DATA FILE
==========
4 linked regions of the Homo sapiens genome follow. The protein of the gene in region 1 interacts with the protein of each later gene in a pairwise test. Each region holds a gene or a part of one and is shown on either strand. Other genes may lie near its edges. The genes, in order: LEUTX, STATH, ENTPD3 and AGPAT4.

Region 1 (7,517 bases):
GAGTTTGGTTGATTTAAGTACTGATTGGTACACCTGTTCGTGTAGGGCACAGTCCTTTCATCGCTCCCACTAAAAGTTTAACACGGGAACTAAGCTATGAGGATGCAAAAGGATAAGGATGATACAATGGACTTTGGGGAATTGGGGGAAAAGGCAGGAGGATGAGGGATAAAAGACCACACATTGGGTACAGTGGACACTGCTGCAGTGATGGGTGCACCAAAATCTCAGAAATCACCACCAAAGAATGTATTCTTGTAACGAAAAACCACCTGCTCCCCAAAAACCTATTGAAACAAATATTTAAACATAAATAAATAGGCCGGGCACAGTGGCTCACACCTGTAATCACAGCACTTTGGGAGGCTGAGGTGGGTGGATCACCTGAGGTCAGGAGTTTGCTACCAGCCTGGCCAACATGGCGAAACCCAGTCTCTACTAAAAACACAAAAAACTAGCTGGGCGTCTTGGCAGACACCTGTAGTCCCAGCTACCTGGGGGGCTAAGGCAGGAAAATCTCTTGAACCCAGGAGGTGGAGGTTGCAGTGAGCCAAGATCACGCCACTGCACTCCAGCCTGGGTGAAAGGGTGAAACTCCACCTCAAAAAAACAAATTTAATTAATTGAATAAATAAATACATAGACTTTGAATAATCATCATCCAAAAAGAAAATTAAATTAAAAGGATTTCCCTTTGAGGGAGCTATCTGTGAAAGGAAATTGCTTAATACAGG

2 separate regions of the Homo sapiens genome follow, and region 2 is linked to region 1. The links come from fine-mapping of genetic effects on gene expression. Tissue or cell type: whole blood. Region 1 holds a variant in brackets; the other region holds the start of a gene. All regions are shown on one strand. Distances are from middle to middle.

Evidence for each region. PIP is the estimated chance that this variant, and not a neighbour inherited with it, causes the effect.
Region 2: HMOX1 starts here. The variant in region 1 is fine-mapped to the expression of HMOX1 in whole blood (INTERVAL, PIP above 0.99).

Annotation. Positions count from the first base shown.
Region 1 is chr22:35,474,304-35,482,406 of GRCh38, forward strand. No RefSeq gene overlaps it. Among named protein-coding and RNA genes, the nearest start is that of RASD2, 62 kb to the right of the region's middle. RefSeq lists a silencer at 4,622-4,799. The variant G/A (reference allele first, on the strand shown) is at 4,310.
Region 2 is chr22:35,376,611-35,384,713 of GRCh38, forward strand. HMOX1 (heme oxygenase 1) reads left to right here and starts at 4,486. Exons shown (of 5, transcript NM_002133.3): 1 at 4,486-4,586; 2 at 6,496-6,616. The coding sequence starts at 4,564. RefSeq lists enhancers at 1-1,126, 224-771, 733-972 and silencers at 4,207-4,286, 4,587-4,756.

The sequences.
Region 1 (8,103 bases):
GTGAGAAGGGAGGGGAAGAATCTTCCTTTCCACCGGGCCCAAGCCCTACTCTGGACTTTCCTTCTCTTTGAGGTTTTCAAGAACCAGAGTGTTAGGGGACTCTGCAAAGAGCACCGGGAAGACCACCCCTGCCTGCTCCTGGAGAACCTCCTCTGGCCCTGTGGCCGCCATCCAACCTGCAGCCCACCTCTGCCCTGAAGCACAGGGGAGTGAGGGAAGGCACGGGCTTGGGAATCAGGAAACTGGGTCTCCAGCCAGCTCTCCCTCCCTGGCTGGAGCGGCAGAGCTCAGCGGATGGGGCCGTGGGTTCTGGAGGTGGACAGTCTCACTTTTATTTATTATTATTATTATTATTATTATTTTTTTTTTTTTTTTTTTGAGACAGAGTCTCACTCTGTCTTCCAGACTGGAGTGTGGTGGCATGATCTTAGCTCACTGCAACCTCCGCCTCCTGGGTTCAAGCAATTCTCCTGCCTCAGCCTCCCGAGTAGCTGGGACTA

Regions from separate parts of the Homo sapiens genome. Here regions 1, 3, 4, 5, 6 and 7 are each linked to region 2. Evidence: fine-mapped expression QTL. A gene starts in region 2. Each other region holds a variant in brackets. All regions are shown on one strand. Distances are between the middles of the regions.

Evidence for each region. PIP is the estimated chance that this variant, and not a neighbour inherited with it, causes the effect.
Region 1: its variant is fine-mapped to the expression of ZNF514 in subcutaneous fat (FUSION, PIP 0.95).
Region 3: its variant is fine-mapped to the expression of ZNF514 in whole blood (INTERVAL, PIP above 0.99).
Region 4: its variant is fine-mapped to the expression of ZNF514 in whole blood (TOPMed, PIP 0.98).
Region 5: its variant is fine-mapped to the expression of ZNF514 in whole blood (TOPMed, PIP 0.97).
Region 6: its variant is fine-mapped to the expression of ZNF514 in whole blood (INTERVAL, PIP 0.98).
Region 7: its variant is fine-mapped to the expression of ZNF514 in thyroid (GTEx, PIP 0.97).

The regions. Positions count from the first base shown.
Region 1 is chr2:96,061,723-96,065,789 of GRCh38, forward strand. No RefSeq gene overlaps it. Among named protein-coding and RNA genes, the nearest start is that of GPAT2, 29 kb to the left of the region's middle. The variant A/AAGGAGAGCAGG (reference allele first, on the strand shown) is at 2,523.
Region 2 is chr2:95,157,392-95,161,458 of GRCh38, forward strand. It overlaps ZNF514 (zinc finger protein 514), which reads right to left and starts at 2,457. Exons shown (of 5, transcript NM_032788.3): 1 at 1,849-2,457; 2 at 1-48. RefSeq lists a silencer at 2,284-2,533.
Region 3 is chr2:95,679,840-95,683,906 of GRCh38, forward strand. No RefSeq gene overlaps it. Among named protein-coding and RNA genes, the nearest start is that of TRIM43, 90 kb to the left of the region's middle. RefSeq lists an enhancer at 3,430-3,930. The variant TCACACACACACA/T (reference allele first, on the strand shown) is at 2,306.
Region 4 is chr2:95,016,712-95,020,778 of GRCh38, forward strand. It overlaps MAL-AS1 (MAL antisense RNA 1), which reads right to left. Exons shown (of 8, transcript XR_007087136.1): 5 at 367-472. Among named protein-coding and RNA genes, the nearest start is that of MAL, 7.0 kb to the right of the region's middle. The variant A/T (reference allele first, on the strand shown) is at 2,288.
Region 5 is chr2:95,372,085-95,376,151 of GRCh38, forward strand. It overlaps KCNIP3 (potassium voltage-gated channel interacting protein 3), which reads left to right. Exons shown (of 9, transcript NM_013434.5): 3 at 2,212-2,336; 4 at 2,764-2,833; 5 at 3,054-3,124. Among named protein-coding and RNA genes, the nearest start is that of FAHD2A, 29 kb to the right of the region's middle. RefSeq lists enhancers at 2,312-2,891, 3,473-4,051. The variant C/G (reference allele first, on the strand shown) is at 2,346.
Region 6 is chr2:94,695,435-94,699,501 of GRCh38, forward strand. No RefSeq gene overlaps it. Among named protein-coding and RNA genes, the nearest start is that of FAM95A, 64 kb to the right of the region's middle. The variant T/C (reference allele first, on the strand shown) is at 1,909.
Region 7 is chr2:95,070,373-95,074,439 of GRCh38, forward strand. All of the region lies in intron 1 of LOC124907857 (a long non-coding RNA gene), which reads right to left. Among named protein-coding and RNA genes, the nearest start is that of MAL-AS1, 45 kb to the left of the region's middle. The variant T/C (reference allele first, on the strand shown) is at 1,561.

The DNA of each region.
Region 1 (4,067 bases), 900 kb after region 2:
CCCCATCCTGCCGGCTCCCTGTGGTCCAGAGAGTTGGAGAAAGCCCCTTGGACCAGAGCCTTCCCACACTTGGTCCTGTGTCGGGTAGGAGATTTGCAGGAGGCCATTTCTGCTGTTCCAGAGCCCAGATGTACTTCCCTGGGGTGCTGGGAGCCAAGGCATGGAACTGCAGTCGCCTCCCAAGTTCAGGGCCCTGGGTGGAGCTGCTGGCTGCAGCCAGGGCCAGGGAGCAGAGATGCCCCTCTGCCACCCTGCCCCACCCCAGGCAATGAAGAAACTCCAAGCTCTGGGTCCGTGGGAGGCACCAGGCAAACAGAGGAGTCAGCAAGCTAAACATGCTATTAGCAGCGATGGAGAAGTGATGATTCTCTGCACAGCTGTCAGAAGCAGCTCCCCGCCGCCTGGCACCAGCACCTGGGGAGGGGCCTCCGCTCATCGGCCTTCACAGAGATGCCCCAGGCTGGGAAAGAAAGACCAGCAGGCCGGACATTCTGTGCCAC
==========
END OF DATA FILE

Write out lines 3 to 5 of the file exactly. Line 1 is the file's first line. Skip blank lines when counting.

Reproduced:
GAGTTTGGTTGATTTAAGTACTGATTGGTACACCTGTTCGTGTAGGGCACAGTCCTTTCATCGCTCCCACTAAAAGTTTAACACGGGAACTAAGCTATGAGGATGCAAAAGGATAAGGATGATACAATGGACTTTGGGGAATTGGGGGAAAAGGCAGGAGGATGAGGGATAAAAGACCACACATTGGGTACAGTGGACACTGCTGCAGTGATGGGTGCACCAAAATCTCAGAAATCACCACCAAAGAATGTATTCTTGTAACGAAAAACCACCTGCTCCCCAAAAACCTATTGAAACAAATATTTAAACATAAATAAATAGGCCGGGCACAGTGGCTCACACCTGTAATCACAGCACTTTGGGAGGCTGAGGTGGGTGGATCACCTGAGGTCAGGAGTTTGCTACCAGCCTGGCCAACATGGCGAAACCCAGTCTCTACTAAAAACACAAAAAACTAGCTGGGCGTCTTGGCAGACACCTGTAGTCCCAGCTACCTGGGGGGCTAAGGCAGGAAAATCTCTTGAACCCAGGAGGTGGAGGTTGCAGTGAGCCAAGATCACGCCACTGCACTCCAGCCTGGGTGAAAGGGTGAAACTCCACCTCAAAAAAACAAATTTAATTAATTGAATAAATAAATACATAGACTTTGAATAATCATCATCCAAAAAGAAAATTAAATTAAAAGGATTTCCCTTTGAGGGAGCTATCTGTGAAAGGAAATTGCTTAATACAGG

2 separate regions of the Homo sapiens genome follow, and region 2 is linked to region 1. The links come from fine-mapping of genetic effects on gene expression. Tissue or cell type: whole blood. Region 1 holds a variant in brackets; the other region holds the start of a gene. All regions are shown on one strand. Distances are from middle to middle.

Evidence for each region. PIP is the estimated chance that this variant, and not a neighbour inherited with it, causes the effect.